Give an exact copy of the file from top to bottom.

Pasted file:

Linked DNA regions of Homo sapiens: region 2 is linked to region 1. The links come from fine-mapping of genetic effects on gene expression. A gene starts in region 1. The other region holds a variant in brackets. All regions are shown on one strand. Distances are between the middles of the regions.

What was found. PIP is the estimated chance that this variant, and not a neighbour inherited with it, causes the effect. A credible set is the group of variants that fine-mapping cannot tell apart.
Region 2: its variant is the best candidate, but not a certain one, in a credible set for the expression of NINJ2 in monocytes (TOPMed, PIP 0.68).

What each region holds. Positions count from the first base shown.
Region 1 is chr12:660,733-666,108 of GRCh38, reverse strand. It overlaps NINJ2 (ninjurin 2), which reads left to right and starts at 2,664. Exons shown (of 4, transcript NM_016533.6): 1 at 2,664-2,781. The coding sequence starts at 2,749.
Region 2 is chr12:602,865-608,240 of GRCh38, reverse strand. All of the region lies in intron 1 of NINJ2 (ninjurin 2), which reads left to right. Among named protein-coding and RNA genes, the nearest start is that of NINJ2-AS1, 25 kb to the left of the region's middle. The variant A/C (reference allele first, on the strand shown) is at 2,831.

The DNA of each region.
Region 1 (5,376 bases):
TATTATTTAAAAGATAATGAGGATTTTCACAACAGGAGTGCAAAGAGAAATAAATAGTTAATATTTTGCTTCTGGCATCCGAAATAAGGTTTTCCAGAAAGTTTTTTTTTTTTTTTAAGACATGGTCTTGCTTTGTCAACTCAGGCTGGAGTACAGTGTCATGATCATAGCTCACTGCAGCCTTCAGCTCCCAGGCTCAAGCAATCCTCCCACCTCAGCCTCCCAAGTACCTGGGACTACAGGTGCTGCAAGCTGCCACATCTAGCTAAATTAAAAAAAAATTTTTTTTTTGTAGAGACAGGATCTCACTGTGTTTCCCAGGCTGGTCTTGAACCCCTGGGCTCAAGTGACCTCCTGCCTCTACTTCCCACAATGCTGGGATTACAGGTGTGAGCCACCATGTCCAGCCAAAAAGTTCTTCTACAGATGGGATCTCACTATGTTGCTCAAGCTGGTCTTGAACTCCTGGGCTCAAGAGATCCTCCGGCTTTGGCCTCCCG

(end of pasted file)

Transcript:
Linked DNA regions of Homo sapiens: region 2 is linked to region 1. The links come from fine-mapping of genetic effects on gene expression. A gene starts in region 1. The other region holds a variant in brackets. All regions are shown on one strand. Distances are between the middles of the regions.

What was found. PIP is the estimated chance that this variant, and not a neighbour inherited with it, causes the effect. A credible set is the group of variants that fine-mapping cannot tell apart.
Region 2: its variant is the best candidate, but not a certain one, in a credible set for the expression of NINJ2 in monocytes (TOPMed, PIP 0.68).

What each region holds. Positions count from the first base shown.
Region 1 is chr12:660,733-666,108 of GRCh38, reverse strand. It overlaps NINJ2 (ninjurin 2), which reads left to right and starts at 2,664. Exons shown (of 4, transcript NM_016533.6): 1 at 2,664-2,781. The coding sequence starts at 2,749.
Region 2 is chr12:602,865-608,240 of GRCh38, reverse strand. All of the region lies in intron 1 of NINJ2 (ninjurin 2), which reads left to right. Among named protein-coding and RNA genes, the nearest start is that of NINJ2-AS1, 25 kb to the left of the region's middle. The variant A/C (reference allele first, on the strand shown) is at 2,831.

The DNA of each region.
Region 1 (5,376 bases):
TATTATTTAAAAGATAATGAGGATTTTCACAACAGGAGTGCAAAGAGAAATAAATAGTTAATATTTTGCTTCTGGCATCCGAAATAAGGTTTTCCAGAAAGTTTTTTTTTTTTTTTAAGACATGGTCTTGCTTTGTCAACTCAGGCTGGAGTACAGTGTCATGATCATAGCTCACTGCAGCCTTCAGCTCCCAGGCTCAAGCAATCCTCCCACCTCAGCCTCCCAAGTACCTGGGACTACAGGTGCTGCAAGCTGCCACATCTAGCTAAATTAAAAAAAAATTTTTTTTTTGTAGAGACAGGATCTCACTGTGTTTCCCAGGCTGGTCTTGAACCCCTGGGCTCAAGTGACCTCCTGCCTCTACTTCCCACAATGCTGGGATTACAGGTGTGAGCCACCATGTCCAGCCAAAAAGTTCTTCTACAGATGGGATCTCACTATGTTGCTCAAGCTGGTCTTGAACTCCTGGGCTCAAGAGATCCTCCGGCTTTGGCCTCCCG